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The Editors' Dilemma

This section looks at the difficulties of bringing the SSRI issues to light. Raising the issues with the editors of the Journal of Psychopharmacology, the British Medical Journal and the Lancet has produced an interesting correspondence. The relevant articles, reviews and correspondence are posted here. No criticism of Richard Smith or Richard Horton should be inferred as they are among the ‘good guys’, although clearly David Nutt sets the standard for all other editors to aspire to. There is relevant background material in chapter 5 and chapter 8 in Let Them Eat Prozac.

“I think a version of your paper could well be suitable for publication in the BMJ if you can shorten it to not more than 2000 words…  I think the Prozac story is especially interesting, and it clearly would make sense for something to be published in the BMJ when we have played such a crucial part in the story.  I remember clearly the meta-analysis that we published, and I remember something about the debate around the paper at the time.  Some people said we shouldn’t publish the paper because it would inevitably be biased, making the point, I remember, that if the study had proved the link between Prozac and suicide then they undoubtedly wouldn’t have sent the paper to us.  Others said that we couldn’t reject a paper simply because it came from a pharmaceutical company and that we didn’t see many major scientific problems with the study.  In retrospect, there is clearly a problem with the fact that the study suffers heavily from publication bias[i], but I think it’s true to say that we were all much less conscious of publication bias in 1990 than we are in 1999”. – Richard Smith.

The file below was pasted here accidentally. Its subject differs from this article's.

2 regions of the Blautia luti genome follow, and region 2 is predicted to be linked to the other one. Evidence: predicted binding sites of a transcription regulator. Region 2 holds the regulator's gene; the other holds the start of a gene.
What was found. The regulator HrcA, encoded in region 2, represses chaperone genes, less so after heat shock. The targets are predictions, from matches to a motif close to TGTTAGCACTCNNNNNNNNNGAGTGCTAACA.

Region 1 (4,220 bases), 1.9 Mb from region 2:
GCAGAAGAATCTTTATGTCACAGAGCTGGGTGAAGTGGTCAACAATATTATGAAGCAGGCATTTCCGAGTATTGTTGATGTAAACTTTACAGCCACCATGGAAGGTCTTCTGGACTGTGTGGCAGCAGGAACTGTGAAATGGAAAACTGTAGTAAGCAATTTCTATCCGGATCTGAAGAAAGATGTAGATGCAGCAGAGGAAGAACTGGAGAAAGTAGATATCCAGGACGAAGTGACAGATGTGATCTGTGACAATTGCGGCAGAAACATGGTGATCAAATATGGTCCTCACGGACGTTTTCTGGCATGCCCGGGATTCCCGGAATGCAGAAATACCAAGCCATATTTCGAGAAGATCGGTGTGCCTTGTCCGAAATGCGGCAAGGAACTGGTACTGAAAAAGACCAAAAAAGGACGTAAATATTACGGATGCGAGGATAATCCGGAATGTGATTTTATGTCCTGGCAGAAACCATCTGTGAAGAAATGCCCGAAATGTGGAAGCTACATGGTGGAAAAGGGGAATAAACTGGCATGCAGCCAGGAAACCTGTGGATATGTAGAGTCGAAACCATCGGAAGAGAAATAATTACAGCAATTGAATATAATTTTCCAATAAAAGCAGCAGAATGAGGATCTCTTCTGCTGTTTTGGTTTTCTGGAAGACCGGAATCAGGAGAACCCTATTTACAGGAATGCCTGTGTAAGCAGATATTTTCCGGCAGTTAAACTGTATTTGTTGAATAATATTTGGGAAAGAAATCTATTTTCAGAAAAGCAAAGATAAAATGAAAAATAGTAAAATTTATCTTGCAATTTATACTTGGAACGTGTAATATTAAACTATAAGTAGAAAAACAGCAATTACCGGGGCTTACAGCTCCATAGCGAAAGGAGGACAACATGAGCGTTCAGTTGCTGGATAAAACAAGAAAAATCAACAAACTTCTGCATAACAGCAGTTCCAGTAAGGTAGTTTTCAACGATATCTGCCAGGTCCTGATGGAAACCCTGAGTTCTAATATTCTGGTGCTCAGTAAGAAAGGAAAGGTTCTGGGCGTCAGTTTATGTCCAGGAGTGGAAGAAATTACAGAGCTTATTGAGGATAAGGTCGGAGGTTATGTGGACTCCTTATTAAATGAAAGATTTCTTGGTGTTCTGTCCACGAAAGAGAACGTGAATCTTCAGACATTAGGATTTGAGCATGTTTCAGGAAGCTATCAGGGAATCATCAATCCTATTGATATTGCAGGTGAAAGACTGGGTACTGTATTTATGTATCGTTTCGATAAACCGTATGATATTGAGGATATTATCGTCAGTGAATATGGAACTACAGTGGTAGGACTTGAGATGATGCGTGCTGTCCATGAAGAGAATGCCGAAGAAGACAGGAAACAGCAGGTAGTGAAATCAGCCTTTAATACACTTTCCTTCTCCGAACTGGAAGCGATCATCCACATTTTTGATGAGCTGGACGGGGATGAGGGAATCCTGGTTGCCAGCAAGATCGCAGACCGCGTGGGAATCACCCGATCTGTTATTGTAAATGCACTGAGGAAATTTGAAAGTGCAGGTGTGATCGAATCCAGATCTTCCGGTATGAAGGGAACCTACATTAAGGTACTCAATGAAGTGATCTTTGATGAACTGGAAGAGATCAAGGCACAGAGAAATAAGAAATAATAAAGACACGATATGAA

“I can understand that you must be worrying that we keep rejecting your paper because we are covering up a mistake.  Perhaps unconsciously we are, but I obviously don’t think that is the case.  I think that we are rejecting your papers because they are too long, too unfocussed and insufficiently clear”. – Richard Smith.

“We were unforgivably slow in dealing with your excellent paper…  It was approved by our reviewers.. no modifications were proposed.  I am wondering whether you would agree to our printing it as a guest editorial.  I prefer that papers which we are anxious to emphasize get this status.” – Graham Dukes.

[i]Given that none of the studies in the Beasley paper were designed to answer the question, it is debatable whether publication bias has anything to do with what happened to this article.  The sheer embarrassment of recognizing this may have played a part in Richard Smith’s inability to accept any papers drawing attention to the issue.